Hope everyone had a good Thanksgiving!

We had a wonderful, and relaxing, day yesterday – capped off by sharing a Thanksgiving feast with 16 people seated around our table (well, and three at the kiddie table).  It actually felt like a day of rest, and for an introvert like me that’s a statement when you’re surrounded by people all day.

It also helped that the Eagles finally showed up and won a game.

So, now we’re on to Advent.  In the coming weeks, don’t let yourself be fooled by the news reports about “holiday spending,” the 24/7 “Christmas music” (folks, “Chestnuts roasting on an Open Fire” and “Let is Snow” are not Christmas carols), and the festive lights fool you.  This isn’t the Christmas Season.  Why not be truly counter-cultural this year and spend some time in reflection, or add a spiritual discipline to your routine, during these four weeks.  In doing so, let the presence of the Holy Spirit alleviate the de-humanizing stress that so many people feel during this season so you might be able to experience the Lord’s peace.

For my readers who are still in school, or are teachers, my deepest apologies at how our secular calendar undermines the wisdom of the Church’s rhythm.  Please know that I feel it as well – this is one of the busiest, and stressful, times of the year for pastors.

If you’re planning on practicing a discipline especially during this season, why not post it below so that others might get some ideas?  I might be doing my Lenten discipline of turning off the computer from lunch until after the kids go to bed – though I’m not sure it there’s something else I might end up practicing.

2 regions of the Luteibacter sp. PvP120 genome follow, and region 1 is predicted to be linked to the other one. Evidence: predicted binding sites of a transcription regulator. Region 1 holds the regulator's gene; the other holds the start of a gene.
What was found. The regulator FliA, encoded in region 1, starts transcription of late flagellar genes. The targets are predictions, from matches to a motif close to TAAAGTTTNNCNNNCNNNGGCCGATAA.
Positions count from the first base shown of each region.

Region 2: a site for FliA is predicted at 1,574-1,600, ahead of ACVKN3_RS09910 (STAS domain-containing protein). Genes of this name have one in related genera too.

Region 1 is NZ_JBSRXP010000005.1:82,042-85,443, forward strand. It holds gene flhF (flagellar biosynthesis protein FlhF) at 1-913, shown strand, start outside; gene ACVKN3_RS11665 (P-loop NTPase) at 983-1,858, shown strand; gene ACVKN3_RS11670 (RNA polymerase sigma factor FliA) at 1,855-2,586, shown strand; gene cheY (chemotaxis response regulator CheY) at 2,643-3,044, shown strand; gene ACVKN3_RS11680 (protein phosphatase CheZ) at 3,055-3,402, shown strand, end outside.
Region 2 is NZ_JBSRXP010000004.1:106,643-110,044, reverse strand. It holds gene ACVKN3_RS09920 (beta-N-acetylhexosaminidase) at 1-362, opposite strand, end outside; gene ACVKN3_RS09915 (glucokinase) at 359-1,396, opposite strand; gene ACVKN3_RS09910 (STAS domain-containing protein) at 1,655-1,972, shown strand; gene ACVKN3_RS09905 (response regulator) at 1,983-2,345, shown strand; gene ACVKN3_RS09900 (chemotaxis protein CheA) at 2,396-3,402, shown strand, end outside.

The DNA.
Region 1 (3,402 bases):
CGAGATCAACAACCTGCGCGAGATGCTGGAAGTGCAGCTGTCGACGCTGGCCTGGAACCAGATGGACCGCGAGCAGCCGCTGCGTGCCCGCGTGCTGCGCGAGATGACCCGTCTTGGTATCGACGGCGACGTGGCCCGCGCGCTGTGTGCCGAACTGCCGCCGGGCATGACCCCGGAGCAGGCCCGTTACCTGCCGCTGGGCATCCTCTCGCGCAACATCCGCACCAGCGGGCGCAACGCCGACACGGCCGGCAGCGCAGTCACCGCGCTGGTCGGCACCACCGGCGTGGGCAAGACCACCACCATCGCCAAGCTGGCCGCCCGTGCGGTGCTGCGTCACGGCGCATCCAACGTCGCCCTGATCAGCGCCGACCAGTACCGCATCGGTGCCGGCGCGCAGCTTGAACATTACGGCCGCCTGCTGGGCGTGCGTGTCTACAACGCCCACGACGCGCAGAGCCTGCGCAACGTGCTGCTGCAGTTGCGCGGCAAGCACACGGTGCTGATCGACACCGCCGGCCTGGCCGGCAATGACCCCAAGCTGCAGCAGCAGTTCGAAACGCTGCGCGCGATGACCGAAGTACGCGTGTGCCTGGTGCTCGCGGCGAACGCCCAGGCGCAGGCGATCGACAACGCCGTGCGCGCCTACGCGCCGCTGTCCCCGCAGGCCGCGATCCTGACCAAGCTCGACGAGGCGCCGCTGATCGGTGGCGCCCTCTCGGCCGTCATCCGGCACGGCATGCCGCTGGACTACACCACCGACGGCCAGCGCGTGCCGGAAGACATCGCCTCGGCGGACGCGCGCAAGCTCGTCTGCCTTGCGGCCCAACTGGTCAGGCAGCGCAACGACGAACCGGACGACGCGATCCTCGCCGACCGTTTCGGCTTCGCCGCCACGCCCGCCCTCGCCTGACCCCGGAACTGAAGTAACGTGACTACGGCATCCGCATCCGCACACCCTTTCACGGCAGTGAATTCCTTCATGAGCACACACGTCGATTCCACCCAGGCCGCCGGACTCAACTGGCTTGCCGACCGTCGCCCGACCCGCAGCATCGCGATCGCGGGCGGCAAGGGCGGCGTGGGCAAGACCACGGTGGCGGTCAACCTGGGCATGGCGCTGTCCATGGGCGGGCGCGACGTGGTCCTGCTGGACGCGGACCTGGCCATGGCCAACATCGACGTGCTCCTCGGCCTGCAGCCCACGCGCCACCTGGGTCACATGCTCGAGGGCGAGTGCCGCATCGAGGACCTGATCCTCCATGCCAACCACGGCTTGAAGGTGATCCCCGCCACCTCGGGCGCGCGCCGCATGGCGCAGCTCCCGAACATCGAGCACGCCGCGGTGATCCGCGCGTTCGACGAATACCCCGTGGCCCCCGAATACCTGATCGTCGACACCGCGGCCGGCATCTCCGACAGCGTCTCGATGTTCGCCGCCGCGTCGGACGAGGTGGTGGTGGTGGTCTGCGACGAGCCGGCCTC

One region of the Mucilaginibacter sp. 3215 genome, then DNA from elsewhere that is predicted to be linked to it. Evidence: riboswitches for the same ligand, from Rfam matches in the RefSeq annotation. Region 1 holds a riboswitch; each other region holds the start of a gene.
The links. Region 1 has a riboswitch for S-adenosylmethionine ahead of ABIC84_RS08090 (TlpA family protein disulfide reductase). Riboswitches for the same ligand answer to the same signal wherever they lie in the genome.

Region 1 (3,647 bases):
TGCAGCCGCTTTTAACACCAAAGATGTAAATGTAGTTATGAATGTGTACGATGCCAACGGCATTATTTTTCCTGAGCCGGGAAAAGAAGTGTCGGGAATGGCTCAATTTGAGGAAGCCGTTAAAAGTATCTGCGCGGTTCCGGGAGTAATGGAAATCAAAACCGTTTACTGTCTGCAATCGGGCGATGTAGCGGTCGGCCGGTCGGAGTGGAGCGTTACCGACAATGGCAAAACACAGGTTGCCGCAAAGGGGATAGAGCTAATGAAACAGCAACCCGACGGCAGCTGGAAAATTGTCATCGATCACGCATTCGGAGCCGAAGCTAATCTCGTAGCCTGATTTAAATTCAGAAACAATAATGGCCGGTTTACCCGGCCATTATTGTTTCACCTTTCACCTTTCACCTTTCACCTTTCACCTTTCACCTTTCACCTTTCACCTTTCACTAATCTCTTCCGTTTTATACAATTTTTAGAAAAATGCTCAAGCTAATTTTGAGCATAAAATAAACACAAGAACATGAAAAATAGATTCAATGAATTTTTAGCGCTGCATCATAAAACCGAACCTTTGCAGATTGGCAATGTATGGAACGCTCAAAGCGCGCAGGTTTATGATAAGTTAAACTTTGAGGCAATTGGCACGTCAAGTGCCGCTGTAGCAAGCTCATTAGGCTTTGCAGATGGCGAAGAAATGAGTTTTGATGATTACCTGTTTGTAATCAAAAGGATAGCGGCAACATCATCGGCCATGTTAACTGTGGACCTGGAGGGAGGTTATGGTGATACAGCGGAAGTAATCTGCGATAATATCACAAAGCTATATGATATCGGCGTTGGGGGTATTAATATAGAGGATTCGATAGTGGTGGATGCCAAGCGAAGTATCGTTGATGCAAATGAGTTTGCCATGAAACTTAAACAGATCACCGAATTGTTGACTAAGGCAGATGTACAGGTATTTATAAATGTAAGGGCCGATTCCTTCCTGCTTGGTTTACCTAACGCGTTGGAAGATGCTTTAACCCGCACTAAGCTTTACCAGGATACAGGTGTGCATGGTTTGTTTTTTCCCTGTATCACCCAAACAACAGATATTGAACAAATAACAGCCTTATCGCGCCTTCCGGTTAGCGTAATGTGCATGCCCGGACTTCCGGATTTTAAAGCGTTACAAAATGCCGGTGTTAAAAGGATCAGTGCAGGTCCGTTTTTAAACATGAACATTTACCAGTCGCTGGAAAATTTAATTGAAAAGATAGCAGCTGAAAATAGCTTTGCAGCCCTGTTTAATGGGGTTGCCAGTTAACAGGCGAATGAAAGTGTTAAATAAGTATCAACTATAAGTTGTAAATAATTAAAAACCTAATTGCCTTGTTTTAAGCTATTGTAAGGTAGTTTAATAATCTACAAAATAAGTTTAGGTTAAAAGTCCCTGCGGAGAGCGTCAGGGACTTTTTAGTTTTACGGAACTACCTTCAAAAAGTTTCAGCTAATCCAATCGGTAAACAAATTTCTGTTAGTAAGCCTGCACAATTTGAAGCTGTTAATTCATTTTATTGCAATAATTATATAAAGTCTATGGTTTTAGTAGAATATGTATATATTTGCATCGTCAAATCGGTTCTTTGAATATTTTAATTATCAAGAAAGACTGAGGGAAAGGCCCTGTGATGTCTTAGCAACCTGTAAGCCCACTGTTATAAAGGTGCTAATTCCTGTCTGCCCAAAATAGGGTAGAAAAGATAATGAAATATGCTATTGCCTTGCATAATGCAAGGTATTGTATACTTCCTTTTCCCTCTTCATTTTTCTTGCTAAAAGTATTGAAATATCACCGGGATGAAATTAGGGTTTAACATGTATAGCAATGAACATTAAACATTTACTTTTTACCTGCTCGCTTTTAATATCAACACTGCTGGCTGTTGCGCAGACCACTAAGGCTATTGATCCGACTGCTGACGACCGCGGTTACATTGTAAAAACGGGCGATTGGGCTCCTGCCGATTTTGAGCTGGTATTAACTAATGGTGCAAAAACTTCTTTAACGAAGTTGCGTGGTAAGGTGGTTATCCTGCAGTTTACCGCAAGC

1. coffeezombie says:

    Sure, and the next thing you’re gonna say is that Jingle Bells and Frosty the Snowman aren’t Christmas carols, either.

  2. Cathi says:

    I guess it depends on the definition of Christmas Carol. Is Christmas song better? And what do you mean by not the Christmas season? What is that definition?

  3. wezlo says:

    No, “winter song” would be better. It’s not really “Christmas” anything – it’s hard to be a “Christmas” song w/o making any reference to the incarnation. Sooooo…

    “Chestnuts Roasting on an Open fire” – winter song.

    “Joy to the World” – Christmas Carol.

    The Christmas season is an actual liturgical season that spans 12 days from what we call “Christmas Day” (the “Christ Mass”) and drawing to a close the day before Epiphany (the arrival of the Magi and also the celebration of Jesus’ dedication in the Temple).

    The “Christmas Season” that’s celebrated now is ripped out of it’s historic and theological roots and has become a shopping fest. It’s only been like this since the early 20th Century – before that Protestants either didn’t really celebrate Christmas (it was “papist”) but if they had taken up the celebration of festivals they would have celebrated Advent the four weeks prior to December 25.

    Just remember, “Christmas” is a religious celebration of the miracle of the Incarnation. “The Christmas Shopping Season” is a secular mammon-fest that just stole a word and replaced Jesus with a guy in red and a bunch of elves. Heck it even stole Jesus’ title, “Chris Kringle” is actually an anglicized expression of the German for “Christ Child.”

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